This is a guest blog post by Bee Medders, program consultant at the New Teacher Center. It originally appeared on the New Teacher Center website .
How can teachers accelerate student learning? One way is to determine what is impeding movement and addressing those needs. That is exactly what one teacher did to get her students who were stuck at a reading level to make rapid progress.
A first grade teacher, who served as a lab teacher as part of the New Teacher Center professional development series, Foundations in Language and Literacy, asked “What else can I do to move my students?" It was almost the end of February and eight of her students were not moving like the rest of the class most of whom were English Language Learners. It seemed they had reached a point where they were stuck. The teacher in this case study is a veteran teacher of 23 years and had been implementing high impact practices on a daily basis. She does Read Aloud, Shared Reading, Guided Reading, Independent Reading, and Writer’s Workshop. In addition, she uses many strategies that support English Language Learners such as music and Total Physical Response. Many of her students often moved quite rapidly and would exceed grade level expectations before midyear. Even with extra support from the reading intervention teachers and additional support after school, the students were not accelerating. What was impeding their movement?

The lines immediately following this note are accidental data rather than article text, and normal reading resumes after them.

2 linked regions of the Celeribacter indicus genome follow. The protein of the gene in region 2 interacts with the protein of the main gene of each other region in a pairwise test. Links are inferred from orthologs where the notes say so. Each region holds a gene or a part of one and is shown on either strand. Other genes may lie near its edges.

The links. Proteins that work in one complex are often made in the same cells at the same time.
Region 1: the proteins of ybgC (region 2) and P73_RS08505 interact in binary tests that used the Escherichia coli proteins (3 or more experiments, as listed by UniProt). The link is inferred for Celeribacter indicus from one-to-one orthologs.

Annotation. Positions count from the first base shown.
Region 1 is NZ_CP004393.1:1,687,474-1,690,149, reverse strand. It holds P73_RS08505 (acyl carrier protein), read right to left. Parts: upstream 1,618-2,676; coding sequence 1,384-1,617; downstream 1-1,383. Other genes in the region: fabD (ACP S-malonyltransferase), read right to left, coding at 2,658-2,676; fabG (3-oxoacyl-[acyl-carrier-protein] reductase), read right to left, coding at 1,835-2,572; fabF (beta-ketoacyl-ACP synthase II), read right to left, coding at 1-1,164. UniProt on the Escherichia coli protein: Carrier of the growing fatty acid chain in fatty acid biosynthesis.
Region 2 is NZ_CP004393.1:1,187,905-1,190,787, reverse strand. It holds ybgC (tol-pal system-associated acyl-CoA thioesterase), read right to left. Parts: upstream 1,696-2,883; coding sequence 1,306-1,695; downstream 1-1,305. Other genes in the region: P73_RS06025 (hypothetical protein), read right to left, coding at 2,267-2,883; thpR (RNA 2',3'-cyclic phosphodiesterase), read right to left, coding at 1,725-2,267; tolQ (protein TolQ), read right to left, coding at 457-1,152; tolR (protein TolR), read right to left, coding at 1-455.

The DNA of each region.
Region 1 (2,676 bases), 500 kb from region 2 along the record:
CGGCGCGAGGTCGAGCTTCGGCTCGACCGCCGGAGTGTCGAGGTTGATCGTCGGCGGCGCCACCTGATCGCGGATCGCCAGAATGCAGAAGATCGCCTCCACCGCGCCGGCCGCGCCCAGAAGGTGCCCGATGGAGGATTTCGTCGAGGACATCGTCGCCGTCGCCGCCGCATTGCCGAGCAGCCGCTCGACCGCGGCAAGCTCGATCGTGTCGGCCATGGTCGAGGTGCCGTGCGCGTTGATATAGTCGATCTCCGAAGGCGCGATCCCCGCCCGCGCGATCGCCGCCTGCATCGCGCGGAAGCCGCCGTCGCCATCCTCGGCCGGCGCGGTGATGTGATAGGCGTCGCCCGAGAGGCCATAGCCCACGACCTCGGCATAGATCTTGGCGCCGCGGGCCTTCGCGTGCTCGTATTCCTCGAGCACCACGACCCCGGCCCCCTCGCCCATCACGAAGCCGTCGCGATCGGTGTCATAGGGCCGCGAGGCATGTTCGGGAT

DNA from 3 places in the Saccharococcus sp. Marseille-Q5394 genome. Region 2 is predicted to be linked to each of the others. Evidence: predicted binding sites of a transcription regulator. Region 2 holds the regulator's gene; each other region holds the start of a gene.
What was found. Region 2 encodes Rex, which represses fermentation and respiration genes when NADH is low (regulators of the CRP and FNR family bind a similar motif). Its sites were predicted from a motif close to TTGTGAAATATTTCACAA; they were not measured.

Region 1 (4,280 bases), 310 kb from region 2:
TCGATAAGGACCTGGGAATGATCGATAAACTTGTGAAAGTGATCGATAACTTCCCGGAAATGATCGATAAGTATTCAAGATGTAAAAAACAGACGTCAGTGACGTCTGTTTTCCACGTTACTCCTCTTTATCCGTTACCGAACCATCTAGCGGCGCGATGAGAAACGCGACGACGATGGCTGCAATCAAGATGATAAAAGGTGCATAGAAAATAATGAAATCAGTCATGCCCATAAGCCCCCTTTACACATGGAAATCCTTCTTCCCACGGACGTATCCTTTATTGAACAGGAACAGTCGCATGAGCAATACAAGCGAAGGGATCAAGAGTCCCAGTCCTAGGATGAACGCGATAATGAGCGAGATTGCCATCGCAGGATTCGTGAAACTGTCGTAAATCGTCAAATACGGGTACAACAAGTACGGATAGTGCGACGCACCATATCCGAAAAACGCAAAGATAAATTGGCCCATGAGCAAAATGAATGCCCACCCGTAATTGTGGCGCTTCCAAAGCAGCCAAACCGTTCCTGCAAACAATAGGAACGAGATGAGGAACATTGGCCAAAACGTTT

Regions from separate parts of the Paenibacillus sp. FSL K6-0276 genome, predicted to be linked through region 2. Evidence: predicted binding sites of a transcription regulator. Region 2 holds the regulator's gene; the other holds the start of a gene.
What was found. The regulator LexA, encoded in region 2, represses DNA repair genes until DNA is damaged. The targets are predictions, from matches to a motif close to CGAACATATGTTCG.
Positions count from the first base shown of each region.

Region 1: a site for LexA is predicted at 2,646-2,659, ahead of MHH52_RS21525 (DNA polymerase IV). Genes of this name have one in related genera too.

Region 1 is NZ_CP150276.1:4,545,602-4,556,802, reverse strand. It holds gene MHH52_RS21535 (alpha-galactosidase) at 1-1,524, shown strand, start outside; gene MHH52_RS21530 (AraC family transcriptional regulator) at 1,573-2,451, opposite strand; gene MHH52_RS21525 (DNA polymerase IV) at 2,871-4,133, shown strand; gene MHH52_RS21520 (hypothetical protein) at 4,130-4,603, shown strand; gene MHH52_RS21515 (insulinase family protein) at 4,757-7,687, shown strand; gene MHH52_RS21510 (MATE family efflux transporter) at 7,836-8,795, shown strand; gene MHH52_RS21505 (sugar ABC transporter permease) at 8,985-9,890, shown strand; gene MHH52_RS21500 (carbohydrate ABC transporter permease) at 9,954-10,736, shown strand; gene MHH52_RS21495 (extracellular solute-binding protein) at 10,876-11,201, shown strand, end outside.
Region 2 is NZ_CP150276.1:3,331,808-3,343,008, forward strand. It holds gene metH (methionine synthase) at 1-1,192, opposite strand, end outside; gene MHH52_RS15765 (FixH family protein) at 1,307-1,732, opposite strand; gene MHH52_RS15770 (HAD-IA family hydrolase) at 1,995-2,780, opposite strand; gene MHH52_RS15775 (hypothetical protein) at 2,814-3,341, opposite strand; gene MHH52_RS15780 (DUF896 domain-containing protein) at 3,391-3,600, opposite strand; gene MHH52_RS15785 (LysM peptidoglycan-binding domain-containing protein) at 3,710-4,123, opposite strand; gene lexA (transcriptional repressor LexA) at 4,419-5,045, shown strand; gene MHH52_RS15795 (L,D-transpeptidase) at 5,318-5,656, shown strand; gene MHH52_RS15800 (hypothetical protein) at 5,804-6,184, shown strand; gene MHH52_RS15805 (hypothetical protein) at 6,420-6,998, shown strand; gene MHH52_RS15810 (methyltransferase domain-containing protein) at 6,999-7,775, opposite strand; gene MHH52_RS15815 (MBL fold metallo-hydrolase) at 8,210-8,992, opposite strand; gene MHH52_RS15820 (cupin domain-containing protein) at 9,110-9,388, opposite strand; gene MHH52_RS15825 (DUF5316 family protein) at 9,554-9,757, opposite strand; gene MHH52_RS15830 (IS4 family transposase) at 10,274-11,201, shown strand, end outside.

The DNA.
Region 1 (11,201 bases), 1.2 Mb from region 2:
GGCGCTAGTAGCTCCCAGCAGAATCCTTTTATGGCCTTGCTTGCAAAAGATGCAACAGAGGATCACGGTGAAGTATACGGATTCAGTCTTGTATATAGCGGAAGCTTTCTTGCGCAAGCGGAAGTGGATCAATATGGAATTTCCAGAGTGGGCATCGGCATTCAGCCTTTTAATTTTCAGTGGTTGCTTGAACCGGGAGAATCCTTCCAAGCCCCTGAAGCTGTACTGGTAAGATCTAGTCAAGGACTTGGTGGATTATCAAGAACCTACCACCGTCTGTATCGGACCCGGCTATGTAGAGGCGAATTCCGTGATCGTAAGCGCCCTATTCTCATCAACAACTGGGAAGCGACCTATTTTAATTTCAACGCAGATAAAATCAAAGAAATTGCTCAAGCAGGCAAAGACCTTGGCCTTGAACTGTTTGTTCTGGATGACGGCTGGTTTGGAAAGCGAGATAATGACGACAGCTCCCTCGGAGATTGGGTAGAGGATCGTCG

Based on the understanding and research that oral language is the foundation for reading and writing, the teacher and I started to address the challenge by assessing the language structure the students can control. We used as a language measure Lance Gentiles’ Oral Language Acquisition Inventory (OLAI). In addition, we used a wordless book from the Language Readers series as an assessment tool and the Oral Language Assessment Toolkit (OLAT) available on this website and an app for iPad (OLAT). ( For information about the Language Readers, click on the Instructional Practice tab.) We had students tell what is happening on each page and recorded word for word what students said. Then, we analyzed the oral language record (OLR) for language structure. We noticed students were able to produce labels, short phrases, and some simple sentences while books at the higher reading levels had much more complex language structures the students could not hold yet in their oral language. The OLAI measure confirmed the level of sentence structure the students controlled.